Habitats of the Maltese islands (5)
Terrestrial habitats - Maquis
Maquis (Maltese: Makkja) is the stage following garrigue in the ecological succession process, and consists mostly of an evergreen shrub community, where shrubs reach a height ranging from one to three metres. Frequently, this is the climax stage.
Local maquis is characterised by small trees and large shrubs such as the carob (Scientific: Ceratonia siliqua; Maltese: Ħarruba), the olive (Scientific: Olea europaea; Maltese: Żebbuġa), the lentisk (Scientific: Pistacia lentiscus; Maltese: Deru), the wild fig (Scientific: Ficus carica; Maltese: Siġra tat-tin), the wild almond (Scientific: Amygdalus communis; Maltese: Siġra tal-lewż), as well as the bay laurel (Scientific: Laurus nobilis; Maltese: Randa) [picture]. In order to be able to support such trees, there must be enough water and soil depth.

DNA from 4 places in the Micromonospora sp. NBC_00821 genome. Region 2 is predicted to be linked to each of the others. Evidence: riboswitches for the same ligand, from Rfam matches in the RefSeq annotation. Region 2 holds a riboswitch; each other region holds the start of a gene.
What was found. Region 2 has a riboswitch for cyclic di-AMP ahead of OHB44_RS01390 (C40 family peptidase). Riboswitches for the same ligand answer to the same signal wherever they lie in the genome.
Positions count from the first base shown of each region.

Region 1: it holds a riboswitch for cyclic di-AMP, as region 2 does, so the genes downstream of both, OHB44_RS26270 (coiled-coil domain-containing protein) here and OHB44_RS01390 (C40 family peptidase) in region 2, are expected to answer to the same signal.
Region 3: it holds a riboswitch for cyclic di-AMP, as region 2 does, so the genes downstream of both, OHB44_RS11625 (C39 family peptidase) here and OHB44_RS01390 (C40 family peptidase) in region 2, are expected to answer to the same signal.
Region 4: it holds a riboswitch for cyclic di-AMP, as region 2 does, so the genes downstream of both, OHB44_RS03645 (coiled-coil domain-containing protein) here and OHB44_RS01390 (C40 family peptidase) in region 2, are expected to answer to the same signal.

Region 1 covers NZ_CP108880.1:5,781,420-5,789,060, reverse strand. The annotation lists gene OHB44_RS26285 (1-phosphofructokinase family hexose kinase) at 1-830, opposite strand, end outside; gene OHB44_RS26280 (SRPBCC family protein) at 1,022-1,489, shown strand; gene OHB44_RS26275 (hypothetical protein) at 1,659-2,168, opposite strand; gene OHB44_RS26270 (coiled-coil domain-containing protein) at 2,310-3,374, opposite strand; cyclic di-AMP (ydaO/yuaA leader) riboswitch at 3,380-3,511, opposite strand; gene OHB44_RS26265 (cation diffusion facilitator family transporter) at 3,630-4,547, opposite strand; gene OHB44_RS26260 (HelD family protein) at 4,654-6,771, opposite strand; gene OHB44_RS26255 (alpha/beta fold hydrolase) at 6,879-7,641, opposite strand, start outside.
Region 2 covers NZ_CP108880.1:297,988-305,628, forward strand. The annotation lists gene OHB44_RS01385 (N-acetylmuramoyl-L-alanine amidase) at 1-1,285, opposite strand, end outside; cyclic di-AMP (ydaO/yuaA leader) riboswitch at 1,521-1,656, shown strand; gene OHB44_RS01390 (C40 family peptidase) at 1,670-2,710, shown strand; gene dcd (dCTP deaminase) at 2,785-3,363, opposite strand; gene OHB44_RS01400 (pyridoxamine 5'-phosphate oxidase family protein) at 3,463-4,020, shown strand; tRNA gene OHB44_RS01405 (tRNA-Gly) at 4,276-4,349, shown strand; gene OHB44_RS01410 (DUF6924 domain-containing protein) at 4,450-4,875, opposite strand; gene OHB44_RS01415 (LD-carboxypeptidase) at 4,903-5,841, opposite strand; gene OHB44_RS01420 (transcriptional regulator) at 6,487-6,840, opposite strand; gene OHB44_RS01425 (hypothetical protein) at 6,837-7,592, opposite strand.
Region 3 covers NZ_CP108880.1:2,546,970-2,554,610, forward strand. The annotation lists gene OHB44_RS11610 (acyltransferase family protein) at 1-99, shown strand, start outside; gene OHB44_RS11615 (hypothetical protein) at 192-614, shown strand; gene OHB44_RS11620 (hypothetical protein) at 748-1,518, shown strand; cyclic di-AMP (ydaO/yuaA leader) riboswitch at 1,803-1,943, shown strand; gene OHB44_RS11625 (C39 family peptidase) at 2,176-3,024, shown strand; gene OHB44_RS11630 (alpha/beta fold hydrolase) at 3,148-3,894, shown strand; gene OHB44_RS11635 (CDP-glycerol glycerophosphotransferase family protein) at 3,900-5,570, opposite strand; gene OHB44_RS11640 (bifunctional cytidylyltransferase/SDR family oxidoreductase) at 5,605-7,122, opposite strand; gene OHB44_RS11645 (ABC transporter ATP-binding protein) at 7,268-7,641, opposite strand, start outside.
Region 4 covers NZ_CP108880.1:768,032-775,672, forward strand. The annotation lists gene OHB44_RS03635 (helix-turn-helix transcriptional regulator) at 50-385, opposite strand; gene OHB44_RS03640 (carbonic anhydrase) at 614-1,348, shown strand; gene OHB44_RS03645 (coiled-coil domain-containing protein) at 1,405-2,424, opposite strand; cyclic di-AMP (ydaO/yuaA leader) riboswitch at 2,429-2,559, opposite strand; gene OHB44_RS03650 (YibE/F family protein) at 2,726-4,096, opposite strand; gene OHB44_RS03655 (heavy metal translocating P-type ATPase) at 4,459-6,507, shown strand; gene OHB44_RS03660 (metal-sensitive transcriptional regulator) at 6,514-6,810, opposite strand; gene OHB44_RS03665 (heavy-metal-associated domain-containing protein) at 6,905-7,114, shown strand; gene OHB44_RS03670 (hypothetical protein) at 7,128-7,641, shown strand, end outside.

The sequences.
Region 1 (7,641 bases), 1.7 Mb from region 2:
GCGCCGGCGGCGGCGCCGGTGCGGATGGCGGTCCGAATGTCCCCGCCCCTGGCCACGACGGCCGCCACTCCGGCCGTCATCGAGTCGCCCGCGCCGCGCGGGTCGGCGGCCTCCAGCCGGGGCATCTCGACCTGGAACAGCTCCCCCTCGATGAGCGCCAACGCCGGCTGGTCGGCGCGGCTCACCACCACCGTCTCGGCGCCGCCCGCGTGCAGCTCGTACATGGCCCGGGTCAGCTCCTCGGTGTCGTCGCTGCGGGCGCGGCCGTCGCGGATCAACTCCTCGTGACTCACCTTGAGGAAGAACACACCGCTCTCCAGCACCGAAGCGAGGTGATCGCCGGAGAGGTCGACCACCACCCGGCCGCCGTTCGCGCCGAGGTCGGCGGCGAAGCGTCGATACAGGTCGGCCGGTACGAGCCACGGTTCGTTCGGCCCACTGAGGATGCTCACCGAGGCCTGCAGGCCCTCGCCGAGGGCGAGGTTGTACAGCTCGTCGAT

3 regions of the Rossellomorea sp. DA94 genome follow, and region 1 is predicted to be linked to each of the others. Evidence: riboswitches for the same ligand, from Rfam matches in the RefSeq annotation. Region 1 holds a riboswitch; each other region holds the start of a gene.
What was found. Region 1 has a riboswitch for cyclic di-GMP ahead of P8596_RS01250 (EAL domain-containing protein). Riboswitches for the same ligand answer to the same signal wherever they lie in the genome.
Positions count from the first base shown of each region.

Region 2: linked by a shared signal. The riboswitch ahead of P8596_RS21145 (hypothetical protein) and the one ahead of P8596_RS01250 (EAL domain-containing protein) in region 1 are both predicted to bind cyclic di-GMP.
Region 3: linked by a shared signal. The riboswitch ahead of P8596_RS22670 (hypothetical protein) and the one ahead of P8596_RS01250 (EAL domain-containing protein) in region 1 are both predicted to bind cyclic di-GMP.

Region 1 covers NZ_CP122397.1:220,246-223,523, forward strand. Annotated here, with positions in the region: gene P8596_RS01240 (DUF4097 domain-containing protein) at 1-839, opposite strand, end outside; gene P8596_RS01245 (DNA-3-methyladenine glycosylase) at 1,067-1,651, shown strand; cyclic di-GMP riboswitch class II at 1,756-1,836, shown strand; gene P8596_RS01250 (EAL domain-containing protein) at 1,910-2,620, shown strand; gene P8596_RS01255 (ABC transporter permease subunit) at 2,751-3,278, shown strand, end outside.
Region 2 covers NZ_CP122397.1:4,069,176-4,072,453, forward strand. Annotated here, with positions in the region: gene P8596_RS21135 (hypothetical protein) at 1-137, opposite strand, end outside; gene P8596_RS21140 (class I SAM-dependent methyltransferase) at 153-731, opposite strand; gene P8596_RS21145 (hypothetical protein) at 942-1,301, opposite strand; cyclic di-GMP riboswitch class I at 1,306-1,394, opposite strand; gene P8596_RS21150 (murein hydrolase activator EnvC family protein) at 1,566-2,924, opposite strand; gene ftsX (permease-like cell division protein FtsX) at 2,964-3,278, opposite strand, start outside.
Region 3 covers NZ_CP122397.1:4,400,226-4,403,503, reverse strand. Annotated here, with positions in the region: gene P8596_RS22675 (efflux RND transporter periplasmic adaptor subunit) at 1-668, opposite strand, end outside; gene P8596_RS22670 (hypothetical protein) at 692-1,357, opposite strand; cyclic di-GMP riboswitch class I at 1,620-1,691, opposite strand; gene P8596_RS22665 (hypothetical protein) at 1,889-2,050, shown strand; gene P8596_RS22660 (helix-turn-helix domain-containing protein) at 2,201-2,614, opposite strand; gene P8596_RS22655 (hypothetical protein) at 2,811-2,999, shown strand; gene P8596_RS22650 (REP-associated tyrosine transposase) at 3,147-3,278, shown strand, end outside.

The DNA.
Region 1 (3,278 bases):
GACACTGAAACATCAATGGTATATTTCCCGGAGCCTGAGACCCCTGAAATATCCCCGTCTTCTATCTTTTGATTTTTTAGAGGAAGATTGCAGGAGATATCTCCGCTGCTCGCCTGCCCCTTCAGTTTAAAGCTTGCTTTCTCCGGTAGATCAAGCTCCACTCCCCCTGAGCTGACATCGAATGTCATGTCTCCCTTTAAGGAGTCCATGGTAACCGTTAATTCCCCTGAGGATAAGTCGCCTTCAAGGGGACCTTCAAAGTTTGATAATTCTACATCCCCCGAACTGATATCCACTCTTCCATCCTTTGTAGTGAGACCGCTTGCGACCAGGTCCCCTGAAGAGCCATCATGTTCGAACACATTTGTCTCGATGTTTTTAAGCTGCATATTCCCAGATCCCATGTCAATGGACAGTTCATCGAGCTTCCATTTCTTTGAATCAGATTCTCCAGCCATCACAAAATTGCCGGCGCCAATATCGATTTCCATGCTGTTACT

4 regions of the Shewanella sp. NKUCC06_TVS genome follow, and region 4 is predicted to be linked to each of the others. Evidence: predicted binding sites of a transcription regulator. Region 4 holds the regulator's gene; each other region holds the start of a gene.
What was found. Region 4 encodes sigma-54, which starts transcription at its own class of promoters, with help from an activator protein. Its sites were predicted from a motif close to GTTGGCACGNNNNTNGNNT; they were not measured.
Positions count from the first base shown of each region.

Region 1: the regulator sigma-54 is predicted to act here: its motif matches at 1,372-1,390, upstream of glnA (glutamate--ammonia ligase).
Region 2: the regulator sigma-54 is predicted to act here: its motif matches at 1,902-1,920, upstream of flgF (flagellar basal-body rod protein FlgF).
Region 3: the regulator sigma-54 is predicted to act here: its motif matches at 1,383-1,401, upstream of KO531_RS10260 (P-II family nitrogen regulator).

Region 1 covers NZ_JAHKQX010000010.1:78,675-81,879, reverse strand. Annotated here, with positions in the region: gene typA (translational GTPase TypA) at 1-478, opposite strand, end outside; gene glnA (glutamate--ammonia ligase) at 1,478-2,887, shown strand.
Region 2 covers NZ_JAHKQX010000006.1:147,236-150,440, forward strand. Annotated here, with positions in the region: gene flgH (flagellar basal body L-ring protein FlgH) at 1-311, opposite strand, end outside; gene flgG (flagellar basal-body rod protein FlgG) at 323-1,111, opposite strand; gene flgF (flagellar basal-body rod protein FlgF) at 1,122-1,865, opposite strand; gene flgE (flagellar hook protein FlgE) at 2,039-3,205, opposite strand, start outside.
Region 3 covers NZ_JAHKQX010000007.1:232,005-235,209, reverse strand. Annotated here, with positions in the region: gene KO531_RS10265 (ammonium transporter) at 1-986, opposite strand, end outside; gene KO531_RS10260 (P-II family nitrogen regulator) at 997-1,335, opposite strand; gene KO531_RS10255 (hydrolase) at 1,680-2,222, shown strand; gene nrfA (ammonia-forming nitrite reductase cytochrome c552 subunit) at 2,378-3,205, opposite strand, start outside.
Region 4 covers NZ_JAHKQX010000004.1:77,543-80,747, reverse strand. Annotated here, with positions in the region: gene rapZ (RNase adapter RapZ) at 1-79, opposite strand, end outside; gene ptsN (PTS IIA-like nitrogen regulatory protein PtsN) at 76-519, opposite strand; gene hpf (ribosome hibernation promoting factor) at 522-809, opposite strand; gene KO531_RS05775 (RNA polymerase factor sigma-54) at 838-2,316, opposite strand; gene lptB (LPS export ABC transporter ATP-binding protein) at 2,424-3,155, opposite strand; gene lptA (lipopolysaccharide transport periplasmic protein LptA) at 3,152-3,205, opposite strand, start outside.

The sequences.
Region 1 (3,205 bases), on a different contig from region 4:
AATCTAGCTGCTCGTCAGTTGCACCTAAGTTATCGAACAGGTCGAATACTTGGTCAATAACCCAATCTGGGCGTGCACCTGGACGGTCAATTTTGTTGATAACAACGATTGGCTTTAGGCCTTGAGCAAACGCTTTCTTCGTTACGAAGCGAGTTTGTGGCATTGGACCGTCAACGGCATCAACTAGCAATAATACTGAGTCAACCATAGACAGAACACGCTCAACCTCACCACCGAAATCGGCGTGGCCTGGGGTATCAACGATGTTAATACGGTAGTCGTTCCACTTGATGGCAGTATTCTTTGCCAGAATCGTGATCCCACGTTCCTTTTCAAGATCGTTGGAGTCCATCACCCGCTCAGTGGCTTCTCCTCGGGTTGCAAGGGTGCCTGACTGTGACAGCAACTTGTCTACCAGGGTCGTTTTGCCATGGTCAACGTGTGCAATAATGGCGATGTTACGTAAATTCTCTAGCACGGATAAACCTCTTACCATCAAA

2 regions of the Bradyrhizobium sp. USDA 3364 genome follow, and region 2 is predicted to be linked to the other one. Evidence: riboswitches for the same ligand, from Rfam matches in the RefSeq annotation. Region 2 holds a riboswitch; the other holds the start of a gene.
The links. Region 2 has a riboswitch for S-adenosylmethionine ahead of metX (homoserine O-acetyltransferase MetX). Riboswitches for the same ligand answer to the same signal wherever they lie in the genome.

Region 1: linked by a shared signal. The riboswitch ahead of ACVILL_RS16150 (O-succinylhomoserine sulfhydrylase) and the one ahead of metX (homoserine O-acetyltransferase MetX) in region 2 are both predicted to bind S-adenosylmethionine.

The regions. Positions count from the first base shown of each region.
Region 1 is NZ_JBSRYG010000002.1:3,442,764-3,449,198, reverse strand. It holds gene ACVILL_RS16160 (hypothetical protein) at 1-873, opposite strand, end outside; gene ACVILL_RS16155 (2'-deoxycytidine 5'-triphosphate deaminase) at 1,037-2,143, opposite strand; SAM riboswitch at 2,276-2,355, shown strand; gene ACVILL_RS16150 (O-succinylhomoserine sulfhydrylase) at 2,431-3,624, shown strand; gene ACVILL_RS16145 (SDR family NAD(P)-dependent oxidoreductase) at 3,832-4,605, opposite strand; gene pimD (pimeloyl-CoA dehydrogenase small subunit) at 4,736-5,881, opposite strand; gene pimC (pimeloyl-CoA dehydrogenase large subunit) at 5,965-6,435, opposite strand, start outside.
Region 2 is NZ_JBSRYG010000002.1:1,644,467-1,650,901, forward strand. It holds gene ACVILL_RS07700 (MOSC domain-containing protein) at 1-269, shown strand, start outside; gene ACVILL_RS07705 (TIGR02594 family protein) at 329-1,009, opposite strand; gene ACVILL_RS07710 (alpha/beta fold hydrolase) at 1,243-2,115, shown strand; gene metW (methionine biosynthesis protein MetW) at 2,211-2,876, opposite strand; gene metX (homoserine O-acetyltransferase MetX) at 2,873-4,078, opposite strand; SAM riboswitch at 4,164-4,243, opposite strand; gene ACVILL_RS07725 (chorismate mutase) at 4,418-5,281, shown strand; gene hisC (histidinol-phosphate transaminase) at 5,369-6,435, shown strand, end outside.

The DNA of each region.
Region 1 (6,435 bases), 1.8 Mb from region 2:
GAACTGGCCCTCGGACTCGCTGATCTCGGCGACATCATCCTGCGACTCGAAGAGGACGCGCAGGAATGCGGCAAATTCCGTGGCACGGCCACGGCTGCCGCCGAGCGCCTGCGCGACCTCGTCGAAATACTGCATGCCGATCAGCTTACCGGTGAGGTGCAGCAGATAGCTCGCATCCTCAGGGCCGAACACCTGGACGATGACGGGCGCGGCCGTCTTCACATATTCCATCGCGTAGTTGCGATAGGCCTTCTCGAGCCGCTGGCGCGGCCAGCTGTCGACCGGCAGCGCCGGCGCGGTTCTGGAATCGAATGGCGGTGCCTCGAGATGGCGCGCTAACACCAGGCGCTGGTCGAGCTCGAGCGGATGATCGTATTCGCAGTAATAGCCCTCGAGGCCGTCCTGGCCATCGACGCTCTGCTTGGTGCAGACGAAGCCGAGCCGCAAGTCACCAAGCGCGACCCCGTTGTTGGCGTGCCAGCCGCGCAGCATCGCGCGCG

This habitat type is also rich in other types of plants, namely climbers including the ivy (Scientific: Hedera helix; Maltese: Liedna), as well as large herbaceous species like the bear's breeches (Scientific: Acanthus mollis; Maltese: Ħannewija).
Maquis occurs in a semi-natural state at the sides of steep valleys and rdum, which are inaccessible to man. Various subtypes of maquis occur, some of which, such as those based upon the myrtle (Scientific: Myrtus communis; Maltese: Riħan), and the national tree of Malta, the sandarac gum tree (Scientific: Tetraclinis articulata; Maltese: Siġra ta' l-Għargħar), are very rare and threatened.
Should you require more information, please contact nature.